My post-spawn tackle box includes soft plastics that I can fish either Texas-rigged or Carolina-rigged, spinnerbaits, some shallow-running crankbaits and lipless baits like Rat-L-Traps (which I can fish shallow or in deeper water) and some topwater baits. All of them can produce bass now, and you should have them along on a post-spawn outing.
Here's some direction on when and where to fish which lures. As you read what follows, think about the known areas you plan to fish this month. If you can relate certain specific spots to the general information that follows, you'll be ready to catch bass.
Soft plastics are great choices for any of the situations/locations mentioned already, even for suspended fish. For those fish, you can rig a soft-plastic jerkbait and fish it in and around trees on the surface. You also can let the baits sink on the outsides of the trees and coax fish out of the flooded limbs to strike. One advantage to these baits is that you can fish them at practically any speed, so they're as versatile as it gets for post-spawn bass.
Of course, spinnerbaits can be fished in much the same way, so if you prefer them, try them. Pitching them into little cuts of shoreline weeds and rocks can be very productive, as can fishing them around flooded timber. The latter involves positioning your boat so that you can cast the lure beyond your intended target and move it through the structure, pausing when it bumps a limb or tree trunk to let it fall in a wobbly manner before continuing your retrieve.
You can actually spend more time thoroughly fishing waters like Gardner Lake than you can a big reservoir like La Cygne.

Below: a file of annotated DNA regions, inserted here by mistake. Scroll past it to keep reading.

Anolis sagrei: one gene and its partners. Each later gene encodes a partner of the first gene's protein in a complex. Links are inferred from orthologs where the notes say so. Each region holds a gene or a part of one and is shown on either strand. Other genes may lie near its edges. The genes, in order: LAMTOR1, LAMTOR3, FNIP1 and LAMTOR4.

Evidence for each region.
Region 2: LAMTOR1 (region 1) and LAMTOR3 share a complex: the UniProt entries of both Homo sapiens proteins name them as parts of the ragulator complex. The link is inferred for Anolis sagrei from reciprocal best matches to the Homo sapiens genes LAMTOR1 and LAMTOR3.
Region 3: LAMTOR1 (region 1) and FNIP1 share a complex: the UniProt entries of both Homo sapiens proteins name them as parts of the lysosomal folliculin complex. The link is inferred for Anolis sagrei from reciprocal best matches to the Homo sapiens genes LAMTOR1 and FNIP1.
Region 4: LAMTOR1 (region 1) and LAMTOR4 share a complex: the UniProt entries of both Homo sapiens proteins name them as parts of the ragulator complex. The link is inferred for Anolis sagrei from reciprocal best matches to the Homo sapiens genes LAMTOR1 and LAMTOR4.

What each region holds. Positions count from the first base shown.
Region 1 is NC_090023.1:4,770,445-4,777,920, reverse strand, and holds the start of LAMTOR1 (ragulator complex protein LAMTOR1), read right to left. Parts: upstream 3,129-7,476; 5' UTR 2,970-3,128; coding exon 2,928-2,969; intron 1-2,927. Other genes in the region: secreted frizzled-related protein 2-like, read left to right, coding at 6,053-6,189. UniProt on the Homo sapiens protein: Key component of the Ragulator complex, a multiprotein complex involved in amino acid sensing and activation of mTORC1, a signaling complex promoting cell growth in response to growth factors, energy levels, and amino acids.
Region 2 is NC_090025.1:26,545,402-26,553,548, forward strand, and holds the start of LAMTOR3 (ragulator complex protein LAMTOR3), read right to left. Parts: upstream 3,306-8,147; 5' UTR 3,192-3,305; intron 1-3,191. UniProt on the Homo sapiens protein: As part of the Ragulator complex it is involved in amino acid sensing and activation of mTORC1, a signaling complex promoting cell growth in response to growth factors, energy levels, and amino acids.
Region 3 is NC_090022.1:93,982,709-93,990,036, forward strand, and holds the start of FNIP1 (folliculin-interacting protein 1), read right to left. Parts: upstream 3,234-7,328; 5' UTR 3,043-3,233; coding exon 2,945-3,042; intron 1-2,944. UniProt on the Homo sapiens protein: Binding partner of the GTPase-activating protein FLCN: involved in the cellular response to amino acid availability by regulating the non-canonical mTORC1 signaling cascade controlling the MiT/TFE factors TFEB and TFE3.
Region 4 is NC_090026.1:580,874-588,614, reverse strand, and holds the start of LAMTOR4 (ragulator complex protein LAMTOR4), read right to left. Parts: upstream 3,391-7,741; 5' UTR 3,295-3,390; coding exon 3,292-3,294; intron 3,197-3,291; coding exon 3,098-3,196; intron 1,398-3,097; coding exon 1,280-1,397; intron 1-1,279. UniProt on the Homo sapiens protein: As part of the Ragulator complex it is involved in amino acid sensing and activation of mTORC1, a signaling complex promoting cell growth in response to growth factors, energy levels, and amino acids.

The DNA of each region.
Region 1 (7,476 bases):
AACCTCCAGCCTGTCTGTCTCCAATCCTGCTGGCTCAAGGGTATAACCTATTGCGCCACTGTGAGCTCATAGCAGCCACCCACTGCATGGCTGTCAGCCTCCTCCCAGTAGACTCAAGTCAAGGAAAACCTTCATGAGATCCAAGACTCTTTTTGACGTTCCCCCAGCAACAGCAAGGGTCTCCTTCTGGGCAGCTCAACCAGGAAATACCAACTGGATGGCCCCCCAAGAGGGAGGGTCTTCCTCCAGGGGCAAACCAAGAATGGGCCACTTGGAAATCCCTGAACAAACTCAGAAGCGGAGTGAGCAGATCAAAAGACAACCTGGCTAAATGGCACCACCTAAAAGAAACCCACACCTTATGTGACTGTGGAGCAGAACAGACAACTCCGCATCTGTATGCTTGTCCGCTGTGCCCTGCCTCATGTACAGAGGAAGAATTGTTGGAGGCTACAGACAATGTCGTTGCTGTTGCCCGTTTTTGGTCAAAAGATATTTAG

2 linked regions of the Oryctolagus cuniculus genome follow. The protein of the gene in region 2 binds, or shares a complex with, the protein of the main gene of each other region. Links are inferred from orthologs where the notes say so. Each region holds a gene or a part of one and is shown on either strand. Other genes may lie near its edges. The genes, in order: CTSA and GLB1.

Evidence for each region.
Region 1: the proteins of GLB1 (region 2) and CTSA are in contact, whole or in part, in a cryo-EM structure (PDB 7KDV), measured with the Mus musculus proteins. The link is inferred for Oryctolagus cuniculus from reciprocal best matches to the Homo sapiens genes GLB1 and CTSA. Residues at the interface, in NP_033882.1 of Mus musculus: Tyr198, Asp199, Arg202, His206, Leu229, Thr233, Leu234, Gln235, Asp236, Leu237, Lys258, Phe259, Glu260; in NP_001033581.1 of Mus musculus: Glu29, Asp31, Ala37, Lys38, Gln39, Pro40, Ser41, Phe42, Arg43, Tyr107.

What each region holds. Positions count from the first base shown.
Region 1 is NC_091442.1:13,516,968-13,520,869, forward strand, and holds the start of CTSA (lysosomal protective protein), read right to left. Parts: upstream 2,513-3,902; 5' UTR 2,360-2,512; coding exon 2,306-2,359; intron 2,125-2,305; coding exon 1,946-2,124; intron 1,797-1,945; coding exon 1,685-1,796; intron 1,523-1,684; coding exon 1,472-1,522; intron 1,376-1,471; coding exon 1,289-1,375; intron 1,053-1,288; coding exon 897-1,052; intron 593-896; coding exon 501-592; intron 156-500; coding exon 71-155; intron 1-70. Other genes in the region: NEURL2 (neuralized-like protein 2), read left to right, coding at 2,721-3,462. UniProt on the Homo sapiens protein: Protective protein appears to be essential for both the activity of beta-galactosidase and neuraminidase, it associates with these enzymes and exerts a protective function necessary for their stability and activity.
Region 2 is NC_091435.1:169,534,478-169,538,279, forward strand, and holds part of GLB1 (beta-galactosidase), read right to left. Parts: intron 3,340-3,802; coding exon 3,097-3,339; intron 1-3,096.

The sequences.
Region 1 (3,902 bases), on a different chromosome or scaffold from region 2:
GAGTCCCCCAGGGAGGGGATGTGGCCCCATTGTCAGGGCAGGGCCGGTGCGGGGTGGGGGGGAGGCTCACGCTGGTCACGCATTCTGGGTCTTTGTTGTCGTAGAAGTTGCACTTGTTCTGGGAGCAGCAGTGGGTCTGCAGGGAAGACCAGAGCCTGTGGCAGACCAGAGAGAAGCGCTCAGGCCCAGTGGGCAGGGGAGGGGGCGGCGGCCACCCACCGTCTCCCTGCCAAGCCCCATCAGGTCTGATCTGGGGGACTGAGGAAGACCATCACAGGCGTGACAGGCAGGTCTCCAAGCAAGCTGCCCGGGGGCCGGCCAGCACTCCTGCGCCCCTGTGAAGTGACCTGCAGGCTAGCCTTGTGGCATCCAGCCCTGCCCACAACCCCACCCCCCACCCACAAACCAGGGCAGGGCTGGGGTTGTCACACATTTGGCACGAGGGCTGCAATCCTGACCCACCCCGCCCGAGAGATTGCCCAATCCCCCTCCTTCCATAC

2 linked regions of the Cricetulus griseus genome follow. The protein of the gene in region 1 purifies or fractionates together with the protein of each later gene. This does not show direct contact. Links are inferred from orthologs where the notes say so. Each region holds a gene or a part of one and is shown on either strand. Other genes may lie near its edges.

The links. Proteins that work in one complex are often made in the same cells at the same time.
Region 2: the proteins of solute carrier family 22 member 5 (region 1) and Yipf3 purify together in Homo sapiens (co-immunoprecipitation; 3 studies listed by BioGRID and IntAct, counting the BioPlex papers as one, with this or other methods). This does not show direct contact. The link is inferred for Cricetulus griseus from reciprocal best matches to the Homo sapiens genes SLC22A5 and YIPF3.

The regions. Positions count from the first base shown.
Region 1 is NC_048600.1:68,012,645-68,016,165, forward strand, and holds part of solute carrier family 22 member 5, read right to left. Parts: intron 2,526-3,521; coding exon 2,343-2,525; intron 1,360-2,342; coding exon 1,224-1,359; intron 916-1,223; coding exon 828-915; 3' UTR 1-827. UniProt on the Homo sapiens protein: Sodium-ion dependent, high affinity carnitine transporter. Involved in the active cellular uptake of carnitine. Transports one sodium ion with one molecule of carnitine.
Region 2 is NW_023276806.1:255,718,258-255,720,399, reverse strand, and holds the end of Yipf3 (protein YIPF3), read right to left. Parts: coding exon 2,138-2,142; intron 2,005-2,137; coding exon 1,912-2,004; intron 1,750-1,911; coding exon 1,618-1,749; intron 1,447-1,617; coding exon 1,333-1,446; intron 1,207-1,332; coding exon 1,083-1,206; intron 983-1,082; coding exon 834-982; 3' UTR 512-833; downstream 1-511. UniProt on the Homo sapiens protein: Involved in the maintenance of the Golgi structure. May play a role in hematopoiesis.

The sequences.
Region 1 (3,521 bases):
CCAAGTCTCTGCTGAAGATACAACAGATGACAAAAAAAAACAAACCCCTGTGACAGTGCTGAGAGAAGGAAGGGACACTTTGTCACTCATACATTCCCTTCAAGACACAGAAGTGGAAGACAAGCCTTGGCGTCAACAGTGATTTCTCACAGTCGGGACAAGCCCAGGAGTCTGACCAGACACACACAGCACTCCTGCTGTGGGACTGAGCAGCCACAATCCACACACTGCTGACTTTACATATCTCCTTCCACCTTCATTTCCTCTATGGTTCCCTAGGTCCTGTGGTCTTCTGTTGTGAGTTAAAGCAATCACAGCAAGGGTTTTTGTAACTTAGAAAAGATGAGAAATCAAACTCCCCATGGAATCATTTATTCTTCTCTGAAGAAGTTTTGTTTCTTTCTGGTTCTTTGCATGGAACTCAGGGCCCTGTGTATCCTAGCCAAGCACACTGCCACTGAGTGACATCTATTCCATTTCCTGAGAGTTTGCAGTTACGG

The points mentioned earlier are great places for trying crankbaits, which you can use to cover a lot of water effectively. If you get a short-strike or miss a bass, slow down and work the area again more slowly with a Texas-rigged worm or a soft jerkbait. If the point is rocky, you also might want to try a "creature" or crawdad imitation rigged on a stand-up jighead. Bass love crawdads, and crawdads love rocks. Baits like this one work in these kinds of spots.
I like to fish all the way around a point with a worm or crawdad imitation, starting at the back on one side and working out to the tip of the point and back down the other side. A really effective approach is to position your boat so you can just reach the shoreline with a cast. Let the bait slowly fall down the point. Bass often hit baits on the drop in spots like this, so watch your line on the drop for any unnatural twitches.
Set the hook when you see one. You often won't feel these bass strike. Sometimes you'll suddenly notice the line either stop or start moving off. Set the hook when you see this, too.
I prefer natural colors with the worms and crawdad imitations, and with the crankbaits and spinnerbaits. The only exceptions are windy days when the water has churned up a bit, or after heavy rains when it's going to be off color. During these times, I tend to stick with the spinnerbaits or crankbaits, and I'll go with chartreuse or other bright colors.